Maravai LifeSciences (MRVI) has received a warm welcome by investors as the company helps well-known biopharmaceutical names in their drug development process. In fact, it actually provides a crucial role in developing current Covid-19 vaccine candidates as well.
The company has been a prime beneficiary of Covid-19 yet has rosy prospects either with or without Covid-19, yet unfortunately, I feel that rosy expectations for the underlying business have been translated into too high expectations for the shares as well. While the business itself is very promising, I have some reservations at these high valuations.
Life Science – Working On The Back
Maravai is a leading life science business which provides critical products used by pharmaceutical companies allowing them to develop drugs, diagnostics, vaccines and perform research on human diseases. The company claims to have more than 5,000 customers including the leading companies in the industry.
The company targets high growth segments in biopharmaceutical development and manufacturing, in fact it claims/believes that its market segments grow at a blended rate of 20% per annum! This is driven by great exposure to cell and gene therapy which is quite encouraging, as both methodologies are forecasted to have very rosy futures. The company has a large vaccine business as well and is actually providing crucial input to BioNTech (NASDAQ:BNTX) and Pfizer (NYSE:PFE) in their clinical programs related to Covid-19.
The company was only founded in 2014 and has shown rapid growth over the past six months, to a very important extent driven by a number of acquisitions pursued in recent years.
Maravai and its underwriters initially aimed to sell 50 million shares in a price range between $24 and $27 per share. Strong demand made that the offering was priced at the high end of the pricing range, as the company raised $1.35 billion in gross proceeds with the offering.
The company reports a nearly 258 million shares count which actually gives Maravai a very large market valuation. At the offer price, Maravai’s equity is valued at $7.0 billion. It seems that the proceeds will not benefit the company as this valuation furthermore excludes a net debt load of $360 million as well, for a more than $7.3 billion enterprise valuation.
This translates into very high valuations as the company generated merely $124 million in sales in 2018, although it reported an operating profit of $16 million that year. Revenues rose a relatively modest 15% in 2019 to $143 million as operating profits rose further to $24 million. So far this year the company generated $185 million in sales (up 73% on the year before), for a run rate close to a quarter of a billion, translating into a 30 times revenue multiple. The rapid acceleration makes it obvious that there is a big Covid-19 component to the current growth.
Excluding a gain on a sale-and-leaseback transaction the company reported an operating profit of $64 million in the first three quarters of the year, for a run rate of $85 million, or about 100 times operating earnings. While the accelerating momentum this year is driven in part by the exposure to vaccine candidates for Covid-19, it is hard to disentangle exactly. Pfizer has rapidly grown to become the largest client, responsible for 14% of revenues so far this year, but adjusting for that there has been rapid organic growth or growth from supplying to other Covid-19 candidates as well.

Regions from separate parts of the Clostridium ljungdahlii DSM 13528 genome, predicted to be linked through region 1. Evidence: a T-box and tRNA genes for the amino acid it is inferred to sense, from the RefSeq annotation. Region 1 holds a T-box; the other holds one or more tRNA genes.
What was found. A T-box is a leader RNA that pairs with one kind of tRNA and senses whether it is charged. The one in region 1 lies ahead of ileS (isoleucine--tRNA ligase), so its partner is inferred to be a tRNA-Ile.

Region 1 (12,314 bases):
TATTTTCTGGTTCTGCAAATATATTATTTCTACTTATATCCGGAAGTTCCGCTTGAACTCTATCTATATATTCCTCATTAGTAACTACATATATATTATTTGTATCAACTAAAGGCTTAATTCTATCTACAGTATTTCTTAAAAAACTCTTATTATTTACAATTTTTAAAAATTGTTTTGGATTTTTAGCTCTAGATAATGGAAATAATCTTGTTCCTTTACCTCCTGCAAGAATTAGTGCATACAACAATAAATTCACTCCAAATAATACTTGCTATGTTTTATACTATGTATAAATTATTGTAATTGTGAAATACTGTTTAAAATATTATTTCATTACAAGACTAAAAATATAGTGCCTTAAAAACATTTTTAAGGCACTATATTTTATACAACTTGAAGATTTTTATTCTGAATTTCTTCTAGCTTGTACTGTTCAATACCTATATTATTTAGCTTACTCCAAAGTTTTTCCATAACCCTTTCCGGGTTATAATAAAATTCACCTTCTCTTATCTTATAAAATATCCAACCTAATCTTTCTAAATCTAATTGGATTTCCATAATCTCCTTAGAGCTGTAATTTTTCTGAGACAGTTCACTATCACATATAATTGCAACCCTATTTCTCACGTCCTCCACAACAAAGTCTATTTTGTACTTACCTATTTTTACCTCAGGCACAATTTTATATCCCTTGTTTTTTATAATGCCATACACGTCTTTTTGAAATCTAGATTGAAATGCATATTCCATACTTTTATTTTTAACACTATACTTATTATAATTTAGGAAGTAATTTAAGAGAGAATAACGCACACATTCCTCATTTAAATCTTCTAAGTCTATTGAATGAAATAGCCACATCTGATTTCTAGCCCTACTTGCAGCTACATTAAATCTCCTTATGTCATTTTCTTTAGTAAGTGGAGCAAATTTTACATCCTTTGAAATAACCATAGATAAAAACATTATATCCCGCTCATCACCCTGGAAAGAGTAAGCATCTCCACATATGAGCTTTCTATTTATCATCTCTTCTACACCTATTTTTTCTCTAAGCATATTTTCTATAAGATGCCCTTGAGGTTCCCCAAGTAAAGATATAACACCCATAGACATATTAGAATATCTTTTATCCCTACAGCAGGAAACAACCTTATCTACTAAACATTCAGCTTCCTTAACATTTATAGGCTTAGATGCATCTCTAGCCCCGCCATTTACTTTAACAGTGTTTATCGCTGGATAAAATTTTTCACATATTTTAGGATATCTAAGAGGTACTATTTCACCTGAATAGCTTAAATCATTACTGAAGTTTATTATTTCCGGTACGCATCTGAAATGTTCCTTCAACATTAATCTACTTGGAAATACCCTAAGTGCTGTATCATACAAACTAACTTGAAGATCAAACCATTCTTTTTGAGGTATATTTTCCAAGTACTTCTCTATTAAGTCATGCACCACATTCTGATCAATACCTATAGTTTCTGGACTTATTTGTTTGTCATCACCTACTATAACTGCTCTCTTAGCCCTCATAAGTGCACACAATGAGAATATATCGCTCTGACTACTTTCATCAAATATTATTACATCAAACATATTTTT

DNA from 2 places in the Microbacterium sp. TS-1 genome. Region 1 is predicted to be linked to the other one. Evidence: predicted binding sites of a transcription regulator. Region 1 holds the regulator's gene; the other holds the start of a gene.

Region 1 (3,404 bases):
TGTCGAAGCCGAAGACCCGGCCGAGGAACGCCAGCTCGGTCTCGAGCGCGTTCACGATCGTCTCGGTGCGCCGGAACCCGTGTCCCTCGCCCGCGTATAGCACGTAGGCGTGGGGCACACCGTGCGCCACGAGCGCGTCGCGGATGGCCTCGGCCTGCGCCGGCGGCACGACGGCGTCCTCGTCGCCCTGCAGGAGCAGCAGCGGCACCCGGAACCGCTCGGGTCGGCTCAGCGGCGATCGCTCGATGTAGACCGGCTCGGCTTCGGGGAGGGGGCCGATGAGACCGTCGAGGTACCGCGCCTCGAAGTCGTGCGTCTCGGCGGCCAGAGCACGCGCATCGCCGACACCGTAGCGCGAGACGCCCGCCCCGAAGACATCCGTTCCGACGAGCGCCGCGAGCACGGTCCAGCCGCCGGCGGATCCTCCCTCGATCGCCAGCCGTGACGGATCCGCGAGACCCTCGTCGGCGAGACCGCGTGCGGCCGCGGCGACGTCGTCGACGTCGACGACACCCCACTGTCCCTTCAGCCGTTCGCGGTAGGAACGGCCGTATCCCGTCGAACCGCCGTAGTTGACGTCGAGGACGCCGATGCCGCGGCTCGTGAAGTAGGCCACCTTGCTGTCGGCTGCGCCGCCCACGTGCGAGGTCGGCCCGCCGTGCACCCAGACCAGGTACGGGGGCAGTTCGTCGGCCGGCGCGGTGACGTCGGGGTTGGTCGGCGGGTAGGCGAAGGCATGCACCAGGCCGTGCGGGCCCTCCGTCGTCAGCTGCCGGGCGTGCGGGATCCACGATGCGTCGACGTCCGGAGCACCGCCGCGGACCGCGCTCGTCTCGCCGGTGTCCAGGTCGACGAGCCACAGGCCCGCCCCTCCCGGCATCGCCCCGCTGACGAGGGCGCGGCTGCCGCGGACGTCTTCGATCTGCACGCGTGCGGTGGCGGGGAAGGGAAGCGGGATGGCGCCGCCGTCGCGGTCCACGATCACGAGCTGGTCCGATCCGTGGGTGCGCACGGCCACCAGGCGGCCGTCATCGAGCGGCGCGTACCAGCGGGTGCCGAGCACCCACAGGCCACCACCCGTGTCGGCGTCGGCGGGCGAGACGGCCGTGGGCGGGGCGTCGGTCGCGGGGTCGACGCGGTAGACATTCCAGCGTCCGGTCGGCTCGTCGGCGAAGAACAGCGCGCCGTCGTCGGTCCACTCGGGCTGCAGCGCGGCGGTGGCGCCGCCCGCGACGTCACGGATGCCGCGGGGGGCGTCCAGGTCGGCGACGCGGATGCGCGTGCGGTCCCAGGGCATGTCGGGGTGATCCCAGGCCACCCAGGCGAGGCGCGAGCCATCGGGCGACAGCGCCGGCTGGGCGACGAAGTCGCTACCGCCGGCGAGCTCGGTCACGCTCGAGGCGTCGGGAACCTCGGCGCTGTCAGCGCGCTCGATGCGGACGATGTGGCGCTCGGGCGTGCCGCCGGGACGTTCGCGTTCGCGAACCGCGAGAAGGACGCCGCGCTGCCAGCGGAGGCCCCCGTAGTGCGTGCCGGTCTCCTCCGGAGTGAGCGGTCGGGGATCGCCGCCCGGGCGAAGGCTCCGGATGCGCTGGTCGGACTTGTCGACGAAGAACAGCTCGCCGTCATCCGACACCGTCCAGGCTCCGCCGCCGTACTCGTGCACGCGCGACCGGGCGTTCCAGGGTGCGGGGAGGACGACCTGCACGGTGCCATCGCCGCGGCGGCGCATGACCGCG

Shares of Maravai ended their first day of trading about 10% higher to nearly $30 per share. This means that the enterprise valuation has risen to approximately $8 billion, which works down to a 32 times annualised sales multiple based on the numbers in the first 9 months of the year.
The company, based on an operational basis, is able to thrive both in a pandemic and non-pandemic world. While 20% growth in the target markets looks very compelling, I note that revenue growth in 2019 lagged that percentage quite a bit at 15%. This observation in relation with a 30 times sales multiple looks quite steep, as I furthermore note that I am basing this on very strong sales momentum in 2020.
A big peer (and actual client) in this business is Thermo Fisher (TMO). At current levels around $450 per share, the company supports a $180 billion equity valuation, although the enterprise valuation comes in closer to $200 billion if net debt is included. With quarterly revenues of Thermo Fisher up 35% on the year, albeit on a much higher basis at around $8.5 billion for just a quarter, Thermo Fisher trades at just around 6 times sales. Just like Maravai, it is very profitable as well.
This is somewhat of an indication that Maravai trades at a very elevated sales multiple. That being said, Maravai has some exposure to rapidly growing niche segments. Its current valuation around $8 billion, is a fraction for instance compared to the valuation of Thermo Fisher, as it has a large growth runway. In fact, I would not rule out that it might be on the target list of Thermo Fisher which aggressively has been pursuing acquisitions in recent years.
For now, I think this is a very interesting business, yet feel that current valuations are too steep to get involved here as I will keep a close eye on developments in the upcoming quarters.
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Disclosure: I/we have no positions in any stocks mentioned, and no plans to initiate any positions within the next 72 hours. I wrote this article myself, and it expresses my own opinions. I am not receiving compensation for it (other than from Seeking Alpha). I have no business relationship with any company whose stock is mentioned in this article.